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Head Lice: A Review of Topical Therapies and Rising Pediculicidal Resistance

Jason Sneath, MD1 and John W. Toole, MD, FRCPC2

1 Department of Dermatology and Skin Science, University of British Columbia, Vancouver, BC, Canada
2 Section of Dermatology, University of Manitoba, Winnipeg, MB, Canada

Introduction

Head lice infestations (Pediculosis capitis) are a worldwide problem with prevalence estimates typically ranging between 1-3% in elementary school aged children.1,2 Although this obligate parasite is a nuisance, infestation does not pose a health risk. Infestations tend to occur more frequently in females,3 and less frequently in black children,4 as it may be more difficult for lice to grasp their oval-shaped hair shafts. It is not associated with poor hygiene. Infestation occurs across all levels of society, but occurs more frequently under conditions of overcrowding. Recent evidence suggests increasing frequency of topical treatment failure may be related to a growing resistance to the neurotoxic pediculicides that have been the first-line treatment for the last 40 years.5 Herein, we will review the current topical treatment options, including newer non-pediculicidal options.

Overview of Facts on Lice

  • Pediculus humanus capitis (the head louse) is a 2-4 mm blood sucking, wingless insect.
  • A louse cannot jump, but rather has 6 legs adapted for crawling along hairs at 23 cm per minute.6
  • A louse will feed every 3-6 hours.
  • Prior to feeding, the louse injects saliva into the skin.
  • The life span is approximately 4 weeks and the female lays 6-8 eggs per day.
  • Eggs hatch in 8 days, leaving their shell (“nit”) cemented to the base of the hair.
  • Head lice spread by head contact, shared fabrics, shared combs, and other fomites that are commonly in contact with the scalp and hair.7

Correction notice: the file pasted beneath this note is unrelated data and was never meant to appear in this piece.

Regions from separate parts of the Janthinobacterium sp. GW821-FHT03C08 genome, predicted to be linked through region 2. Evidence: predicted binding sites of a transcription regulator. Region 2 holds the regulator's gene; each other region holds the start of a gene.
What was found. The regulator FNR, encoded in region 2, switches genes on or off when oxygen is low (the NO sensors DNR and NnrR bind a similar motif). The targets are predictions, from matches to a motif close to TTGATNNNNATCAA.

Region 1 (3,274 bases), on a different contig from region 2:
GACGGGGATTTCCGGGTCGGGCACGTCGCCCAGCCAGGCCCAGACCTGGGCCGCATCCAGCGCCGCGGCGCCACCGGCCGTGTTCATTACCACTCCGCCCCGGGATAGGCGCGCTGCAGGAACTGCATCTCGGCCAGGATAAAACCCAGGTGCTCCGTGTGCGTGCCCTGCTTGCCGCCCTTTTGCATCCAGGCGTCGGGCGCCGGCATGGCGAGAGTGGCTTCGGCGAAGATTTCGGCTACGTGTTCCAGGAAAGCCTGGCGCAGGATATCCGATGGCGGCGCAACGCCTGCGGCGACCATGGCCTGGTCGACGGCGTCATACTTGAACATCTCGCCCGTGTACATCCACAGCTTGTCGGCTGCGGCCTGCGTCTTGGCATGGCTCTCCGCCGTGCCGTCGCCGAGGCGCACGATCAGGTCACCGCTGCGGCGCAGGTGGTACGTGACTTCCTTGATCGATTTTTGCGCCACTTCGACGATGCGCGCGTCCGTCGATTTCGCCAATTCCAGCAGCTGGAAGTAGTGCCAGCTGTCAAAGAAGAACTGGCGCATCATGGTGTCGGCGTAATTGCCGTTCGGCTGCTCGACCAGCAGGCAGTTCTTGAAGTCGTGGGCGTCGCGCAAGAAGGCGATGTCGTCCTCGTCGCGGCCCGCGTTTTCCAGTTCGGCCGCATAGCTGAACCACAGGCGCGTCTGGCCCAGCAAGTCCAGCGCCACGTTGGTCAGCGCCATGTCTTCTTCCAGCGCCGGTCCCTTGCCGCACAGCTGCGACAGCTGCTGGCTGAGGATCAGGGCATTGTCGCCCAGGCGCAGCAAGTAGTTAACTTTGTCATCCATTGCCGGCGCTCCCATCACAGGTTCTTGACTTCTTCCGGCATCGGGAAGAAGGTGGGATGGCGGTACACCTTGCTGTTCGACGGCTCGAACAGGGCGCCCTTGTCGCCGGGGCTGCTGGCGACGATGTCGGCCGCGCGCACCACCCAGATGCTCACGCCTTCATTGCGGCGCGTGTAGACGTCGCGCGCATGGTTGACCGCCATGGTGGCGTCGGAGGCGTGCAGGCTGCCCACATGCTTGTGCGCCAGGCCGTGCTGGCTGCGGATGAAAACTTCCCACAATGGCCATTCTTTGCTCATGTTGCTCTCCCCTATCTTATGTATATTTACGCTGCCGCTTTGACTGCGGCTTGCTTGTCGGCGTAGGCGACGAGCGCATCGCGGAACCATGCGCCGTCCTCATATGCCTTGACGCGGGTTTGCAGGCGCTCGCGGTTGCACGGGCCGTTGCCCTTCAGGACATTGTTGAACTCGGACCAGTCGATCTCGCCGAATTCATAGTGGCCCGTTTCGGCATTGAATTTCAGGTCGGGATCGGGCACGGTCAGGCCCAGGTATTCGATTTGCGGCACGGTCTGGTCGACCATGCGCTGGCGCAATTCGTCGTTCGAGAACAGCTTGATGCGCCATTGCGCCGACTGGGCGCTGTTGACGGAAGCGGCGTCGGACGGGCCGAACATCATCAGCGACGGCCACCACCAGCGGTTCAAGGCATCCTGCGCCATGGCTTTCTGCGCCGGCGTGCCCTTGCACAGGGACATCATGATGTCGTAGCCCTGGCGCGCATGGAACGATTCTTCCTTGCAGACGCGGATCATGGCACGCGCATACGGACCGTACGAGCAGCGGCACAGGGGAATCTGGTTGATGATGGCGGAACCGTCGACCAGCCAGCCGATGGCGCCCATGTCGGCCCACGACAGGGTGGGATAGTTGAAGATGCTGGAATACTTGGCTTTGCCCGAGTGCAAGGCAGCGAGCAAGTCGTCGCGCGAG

• A louse can survive 2-3 days away from a human host.
  • Pets are not vectors.

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Diagnosis and Symptoms

Many affected individuals report no symptoms, but the most commonly reported symptom is scalp pruritus.8 The pruritus is thought to be caused by hypersensitivity to the louse saliva that is injected into the scalp during feeding, but the itching often does not begin until 1-4 weeks after infestation. Although any part of the scalp may be colonized, there seems to be a predilection for the nape of the neck and post-auricular areas.

Skin Findings

  • Often there are no significant findings on the skin.
  • Pruritic, papular lesions may be found at the nape of the neck.
  • There may be excoriations on the scalp.
  • Secondary staphylococcal infection is possible.
  • Possible enlargement of cervical / nuchal lymph nodes.

Hair Findings

  • True infestation is confirmed by the presence of live adult lice or nymphs (hatched immature lice) present on the scalp with nits.
  • The presence of nits alone does not confirm infestation, as an empty nit can remain cemented to a hair even after the infestation has cleared.
  • The distance of the nit from the scalp can be a clue to the duration of the infestation, as it moves with the hair away from the scalp when hair grows.
  • A nit within 0.6 mm of the scalp is usually a viable egg.

Diagnosis is best made by wet or dry combing the scalp with a fine-toothed nit comb with teeth spaced 0.2 mm apart. One study comparing wet combing with visual inspection found that wet combing accurately diagnosed infestation 90.5% of the time, as compared to 28.6% with visual inspection.2

Directions for Detection by Wet Combing9

  • Saturate hair with a conditioner.
  • Remove tangles with a regular comb.
  • With the nit comb against the scalp, comb to the end of the hair.
  • Check the comb for lice after each pull by visual inspection and by cleaning the comb with a tissue and inspecting the contents.
  • Dispose of the tissue in a plastic bag.
  • Comb the entire scalp at least 5 times.